E-mail is key to new Palm device

The handheld maker, eyeing corporate customers, officially unveils its long-awaited i705, which features always-on, secure wireless e-mail access through its Palm.net service.

Palm on Monday unveiled its second-generation wireless handheld, a device the company had been trying to create a buzz for in recent weeks with an e-mail campaign.

As previously reported by CNET News.com, the i705's key feature will be always-on, secure wireless e-mail access through its Palm.net service. The service will also be able to notify subscribers when there is a new message in their in-box.

Palm's i705 will cost $449 and will also come with a Secure Digital expansion card slot, 8MB of memory and a monochrome screen with a resolution of 160 pixels by 160 pixels.

With the new device, Palm is aiming to improve two areas in its product portfolio: wireless capabilities and the corporate market.

IDC analyst Kevin Burden said last week that e-mail access would be a significant win for Palm. But, he added, wireless access to other applications, such as customer relationship management data, would be even more important to businesses and would truly set a manufacturer apart from its competitors.

Details about the device originally leaked out in August, but then the company delayed the device's arrival after saying it would be available by the end of last year.

The Santa Clara, Calif.-based company had been trying to build up the hype around the i705 during the last two weeks by sending e-mails to handheld owners and to others who have expressed interest. In the e-mails, Palm hinted at the device's capabilities and expected due date. The most recent e-mail was sent Thursday with the subject line: "Mum's the word--the new Palm handheld is wireless."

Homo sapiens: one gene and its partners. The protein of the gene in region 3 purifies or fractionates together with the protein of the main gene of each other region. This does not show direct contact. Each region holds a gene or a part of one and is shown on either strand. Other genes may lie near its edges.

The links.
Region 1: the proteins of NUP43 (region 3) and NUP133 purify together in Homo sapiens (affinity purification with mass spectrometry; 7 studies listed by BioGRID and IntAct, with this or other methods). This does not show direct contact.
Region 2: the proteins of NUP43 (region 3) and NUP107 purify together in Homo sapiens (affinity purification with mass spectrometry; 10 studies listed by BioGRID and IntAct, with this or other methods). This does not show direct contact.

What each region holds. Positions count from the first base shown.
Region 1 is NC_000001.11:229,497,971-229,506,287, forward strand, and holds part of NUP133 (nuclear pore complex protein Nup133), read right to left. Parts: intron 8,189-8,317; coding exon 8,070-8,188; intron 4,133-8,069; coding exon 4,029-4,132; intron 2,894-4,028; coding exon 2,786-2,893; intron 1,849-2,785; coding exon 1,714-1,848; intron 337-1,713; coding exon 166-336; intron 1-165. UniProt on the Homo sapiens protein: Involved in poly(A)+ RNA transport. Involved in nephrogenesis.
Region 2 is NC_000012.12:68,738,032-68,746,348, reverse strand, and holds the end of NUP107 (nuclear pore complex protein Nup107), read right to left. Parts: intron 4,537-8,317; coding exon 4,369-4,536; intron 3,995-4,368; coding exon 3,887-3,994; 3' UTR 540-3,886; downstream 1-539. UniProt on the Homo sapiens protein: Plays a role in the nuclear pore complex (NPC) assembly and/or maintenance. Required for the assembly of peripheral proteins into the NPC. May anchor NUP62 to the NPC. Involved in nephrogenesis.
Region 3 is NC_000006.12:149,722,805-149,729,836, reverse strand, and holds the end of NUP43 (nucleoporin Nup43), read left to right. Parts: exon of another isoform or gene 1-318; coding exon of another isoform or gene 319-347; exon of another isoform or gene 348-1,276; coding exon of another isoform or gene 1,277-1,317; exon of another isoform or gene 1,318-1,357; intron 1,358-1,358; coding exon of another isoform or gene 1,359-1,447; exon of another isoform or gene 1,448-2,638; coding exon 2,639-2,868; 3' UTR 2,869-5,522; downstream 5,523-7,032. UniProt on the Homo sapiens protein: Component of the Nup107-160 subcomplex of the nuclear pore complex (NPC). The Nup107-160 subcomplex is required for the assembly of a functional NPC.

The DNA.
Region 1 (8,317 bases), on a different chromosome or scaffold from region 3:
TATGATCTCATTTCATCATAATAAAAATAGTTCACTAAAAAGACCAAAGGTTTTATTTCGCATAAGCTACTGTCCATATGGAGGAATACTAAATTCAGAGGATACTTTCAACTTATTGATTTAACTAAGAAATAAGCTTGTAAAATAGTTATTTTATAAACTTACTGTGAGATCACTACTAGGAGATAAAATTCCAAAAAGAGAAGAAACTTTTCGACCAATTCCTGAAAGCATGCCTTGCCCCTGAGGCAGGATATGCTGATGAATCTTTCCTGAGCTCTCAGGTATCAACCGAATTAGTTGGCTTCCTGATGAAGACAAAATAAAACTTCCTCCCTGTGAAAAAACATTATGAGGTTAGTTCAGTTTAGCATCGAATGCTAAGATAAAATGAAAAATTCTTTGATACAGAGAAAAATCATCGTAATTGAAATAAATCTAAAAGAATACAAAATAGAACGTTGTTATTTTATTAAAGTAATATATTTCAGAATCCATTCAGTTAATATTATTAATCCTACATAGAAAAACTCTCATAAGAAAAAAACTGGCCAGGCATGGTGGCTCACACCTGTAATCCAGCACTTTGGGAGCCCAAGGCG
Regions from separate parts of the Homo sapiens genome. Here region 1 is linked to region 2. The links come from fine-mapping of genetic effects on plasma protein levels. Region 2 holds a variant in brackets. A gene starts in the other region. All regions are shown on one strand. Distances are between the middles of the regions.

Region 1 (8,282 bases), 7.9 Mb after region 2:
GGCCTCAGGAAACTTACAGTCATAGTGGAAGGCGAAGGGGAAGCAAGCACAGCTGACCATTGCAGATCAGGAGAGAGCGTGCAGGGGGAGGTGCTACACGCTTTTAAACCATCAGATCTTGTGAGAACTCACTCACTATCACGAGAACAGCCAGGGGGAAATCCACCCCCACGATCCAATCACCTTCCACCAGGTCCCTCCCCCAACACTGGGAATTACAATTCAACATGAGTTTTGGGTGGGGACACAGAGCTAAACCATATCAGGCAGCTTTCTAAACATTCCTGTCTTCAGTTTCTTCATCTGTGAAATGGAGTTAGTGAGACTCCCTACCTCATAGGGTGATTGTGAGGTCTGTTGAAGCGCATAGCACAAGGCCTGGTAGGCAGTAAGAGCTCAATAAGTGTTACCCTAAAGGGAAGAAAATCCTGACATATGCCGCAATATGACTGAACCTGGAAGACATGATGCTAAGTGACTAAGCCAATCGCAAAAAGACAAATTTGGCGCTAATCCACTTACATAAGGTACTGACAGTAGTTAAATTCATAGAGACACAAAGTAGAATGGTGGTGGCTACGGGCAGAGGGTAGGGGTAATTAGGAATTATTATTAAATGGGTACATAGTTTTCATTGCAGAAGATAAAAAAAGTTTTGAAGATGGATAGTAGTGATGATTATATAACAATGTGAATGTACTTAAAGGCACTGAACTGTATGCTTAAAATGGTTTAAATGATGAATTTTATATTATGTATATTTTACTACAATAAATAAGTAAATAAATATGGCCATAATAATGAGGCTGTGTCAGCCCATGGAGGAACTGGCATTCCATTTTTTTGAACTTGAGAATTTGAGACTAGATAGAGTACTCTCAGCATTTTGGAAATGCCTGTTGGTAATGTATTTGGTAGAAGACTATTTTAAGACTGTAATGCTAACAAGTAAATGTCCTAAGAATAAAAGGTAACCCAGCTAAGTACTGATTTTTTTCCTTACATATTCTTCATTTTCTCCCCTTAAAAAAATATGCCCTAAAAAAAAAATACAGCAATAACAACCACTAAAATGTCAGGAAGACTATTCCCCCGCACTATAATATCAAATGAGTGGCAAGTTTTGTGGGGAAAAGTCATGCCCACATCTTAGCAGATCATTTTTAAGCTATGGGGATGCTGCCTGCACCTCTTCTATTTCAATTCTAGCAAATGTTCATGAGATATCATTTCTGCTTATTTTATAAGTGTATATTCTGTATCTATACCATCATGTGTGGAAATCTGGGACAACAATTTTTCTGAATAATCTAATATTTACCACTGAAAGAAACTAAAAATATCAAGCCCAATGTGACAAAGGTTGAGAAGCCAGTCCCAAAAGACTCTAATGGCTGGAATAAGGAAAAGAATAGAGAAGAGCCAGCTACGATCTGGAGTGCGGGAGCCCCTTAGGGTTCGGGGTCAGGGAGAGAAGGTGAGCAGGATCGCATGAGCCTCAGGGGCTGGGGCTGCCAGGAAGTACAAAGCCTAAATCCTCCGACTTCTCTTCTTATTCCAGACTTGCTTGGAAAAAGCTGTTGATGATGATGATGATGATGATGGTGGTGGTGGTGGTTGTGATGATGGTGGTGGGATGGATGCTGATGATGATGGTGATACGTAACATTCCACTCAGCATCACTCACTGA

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Palm goes wireless with new i705
John Cook, senior director, Palm, and Hari Sreenivasan, senior correspondent, CNET
Other handheld makers, such as Handspring with its upcoming Treo handheld/cell phone combo device, also believe that wireless communications will play a significant role in the future of handhelds and are in the process of coming out with their own models.

Gartner analyst Ken Dulaney says Palm has finally replaced its first wireless PDA, the Palm VII, with the i705, a greatly improved machine supporting the much-needed always-on mode.

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The i705 weighs 5.9 ounces and measures 0.61 inches by 4.65 inches by 3.06 inches, according to sources. The device will come with a built-in fixed antenna and radio chip, as well as a rechargeable lithium-polymer battery.

The i705 will not come with a built-in keyboard, but Palm will release two keyboards for the device. One will be a miniature keyboard that fits to the bottom of the device while the other is larger and is reminiscent of a desktop PC keyboard.

There will be three subscription plans to its Palm.net wireless service. For $19.99 a month, subscribers can access up to 100KB of data per month. Subscribers can also sign up for the unlimited plan on a month-to-month basis, for $39.99 per month, or for a whole year, for $34.99 per month.

Palm's first-generation wireless devices, the VII and VIIx, were designed for Web access, rather than for always-on e-mail like the i705. The VII and VIIx also did not come with a Secure Digital expansion slot.

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